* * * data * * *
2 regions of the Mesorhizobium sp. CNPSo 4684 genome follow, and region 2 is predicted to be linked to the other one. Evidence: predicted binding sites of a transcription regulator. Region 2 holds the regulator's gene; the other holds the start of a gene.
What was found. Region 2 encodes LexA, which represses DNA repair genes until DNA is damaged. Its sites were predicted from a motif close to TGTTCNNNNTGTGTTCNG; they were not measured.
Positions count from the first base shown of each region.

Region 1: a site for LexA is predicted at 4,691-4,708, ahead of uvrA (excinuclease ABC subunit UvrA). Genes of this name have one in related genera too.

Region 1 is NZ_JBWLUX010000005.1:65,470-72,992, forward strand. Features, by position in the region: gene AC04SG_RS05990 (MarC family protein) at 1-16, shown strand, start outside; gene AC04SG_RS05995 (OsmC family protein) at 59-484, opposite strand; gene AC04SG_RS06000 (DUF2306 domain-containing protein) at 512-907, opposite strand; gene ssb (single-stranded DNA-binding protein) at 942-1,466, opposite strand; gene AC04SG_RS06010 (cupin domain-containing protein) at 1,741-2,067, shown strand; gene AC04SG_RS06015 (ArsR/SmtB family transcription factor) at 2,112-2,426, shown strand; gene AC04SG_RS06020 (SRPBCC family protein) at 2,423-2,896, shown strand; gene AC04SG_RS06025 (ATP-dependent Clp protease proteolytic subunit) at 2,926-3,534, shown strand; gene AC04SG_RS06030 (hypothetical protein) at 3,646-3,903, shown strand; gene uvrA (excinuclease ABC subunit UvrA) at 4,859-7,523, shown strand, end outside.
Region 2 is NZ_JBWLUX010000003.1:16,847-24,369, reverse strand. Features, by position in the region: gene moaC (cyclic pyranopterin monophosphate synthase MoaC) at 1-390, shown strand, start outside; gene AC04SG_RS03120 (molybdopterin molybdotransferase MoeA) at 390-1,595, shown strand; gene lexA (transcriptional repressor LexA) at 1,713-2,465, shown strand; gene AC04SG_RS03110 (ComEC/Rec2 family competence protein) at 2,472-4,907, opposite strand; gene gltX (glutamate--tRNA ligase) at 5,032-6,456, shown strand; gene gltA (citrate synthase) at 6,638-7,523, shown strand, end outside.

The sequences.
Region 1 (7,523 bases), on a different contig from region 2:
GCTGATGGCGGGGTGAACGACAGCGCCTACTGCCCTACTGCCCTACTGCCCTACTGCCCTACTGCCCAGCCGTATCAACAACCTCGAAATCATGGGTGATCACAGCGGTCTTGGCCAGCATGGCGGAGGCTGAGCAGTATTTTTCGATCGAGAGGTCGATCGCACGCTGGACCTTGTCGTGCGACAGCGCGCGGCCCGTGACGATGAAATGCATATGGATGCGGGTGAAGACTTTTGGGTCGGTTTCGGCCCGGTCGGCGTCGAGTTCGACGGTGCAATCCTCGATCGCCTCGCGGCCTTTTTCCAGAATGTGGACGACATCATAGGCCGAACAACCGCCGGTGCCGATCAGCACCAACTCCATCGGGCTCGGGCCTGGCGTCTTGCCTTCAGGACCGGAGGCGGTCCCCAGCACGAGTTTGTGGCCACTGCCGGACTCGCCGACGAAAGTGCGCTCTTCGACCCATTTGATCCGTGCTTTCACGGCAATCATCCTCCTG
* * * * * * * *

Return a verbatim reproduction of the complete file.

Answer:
2 regions of the Mesorhizobium sp. CNPSo 4684 genome follow, and region 2 is predicted to be linked to the other one. Evidence: predicted binding sites of a transcription regulator. Region 2 holds the regulator's gene; the other holds the start of a gene.
What was found. Region 2 encodes LexA, which represses DNA repair genes until DNA is damaged. Its sites were predicted from a motif close to TGTTCNNNNTGTGTTCNG; they were not measured.
Positions count from the first base shown of each region.

Region 1: a site for LexA is predicted at 4,691-4,708, ahead of uvrA (excinuclease ABC subunit UvrA). Genes of this name have one in related genera too.

Region 1 is NZ_JBWLUX010000005.1:65,470-72,992, forward strand. Features, by position in the region: gene AC04SG_RS05990 (MarC family protein) at 1-16, shown strand, start outside; gene AC04SG_RS05995 (OsmC family protein) at 59-484, opposite strand; gene AC04SG_RS06000 (DUF2306 domain-containing protein) at 512-907, opposite strand; gene ssb (single-stranded DNA-binding protein) at 942-1,466, opposite strand; gene AC04SG_RS06010 (cupin domain-containing protein) at 1,741-2,067, shown strand; gene AC04SG_RS06015 (ArsR/SmtB family transcription factor) at 2,112-2,426, shown strand; gene AC04SG_RS06020 (SRPBCC family protein) at 2,423-2,896, shown strand; gene AC04SG_RS06025 (ATP-dependent Clp protease proteolytic subunit) at 2,926-3,534, shown strand; gene AC04SG_RS06030 (hypothetical protein) at 3,646-3,903, shown strand; gene uvrA (excinuclease ABC subunit UvrA) at 4,859-7,523, shown strand, end outside.
Region 2 is NZ_JBWLUX010000003.1:16,847-24,369, reverse strand. Features, by position in the region: gene moaC (cyclic pyranopterin monophosphate synthase MoaC) at 1-390, shown strand, start outside; gene AC04SG_RS03120 (molybdopterin molybdotransferase MoeA) at 390-1,595, shown strand; gene lexA (transcriptional repressor LexA) at 1,713-2,465, shown strand; gene AC04SG_RS03110 (ComEC/Rec2 family competence protein) at 2,472-4,907, opposite strand; gene gltX (glutamate--tRNA ligase) at 5,032-6,456, shown strand; gene gltA (citrate synthase) at 6,638-7,523, shown strand, end outside.

The sequences.
Region 1 (7,523 bases), on a different contig from region 2:
GCTGATGGCGGGGTGAACGACAGCGCCTACTGCCCTACTGCCCTACTGCCCTACTGCCCTACTGCCCAGCCGTATCAACAACCTCGAAATCATGGGTGATCACAGCGGTCTTGGCCAGCATGGCGGAGGCTGAGCAGTATTTTTCGATCGAGAGGTCGATCGCACGCTGGACCTTGTCGTGCGACAGCGCGCGGCCCGTGACGATGAAATGCATATGGATGCGGGTGAAGACTTTTGGGTCGGTTTCGGCCCGGTCGGCGTCGAGTTCGACGGTGCAATCCTCGATCGCCTCGCGGCCTTTTTCCAGAATGTGGACGACATCATAGGCCGAACAACCGCCGGTGCCGATCAGCACCAACTCCATCGGGCTCGGGCCTGGCGTCTTGCCTTCAGGACCGGAGGCGGTCCCCAGCACGAGTTTGTGGCCACTGCCGGACTCGCCGACGAAAGTGCGCTCTTCGACCCATTTGATCCGTGCTTTCACGGCAATCATCCTCCTG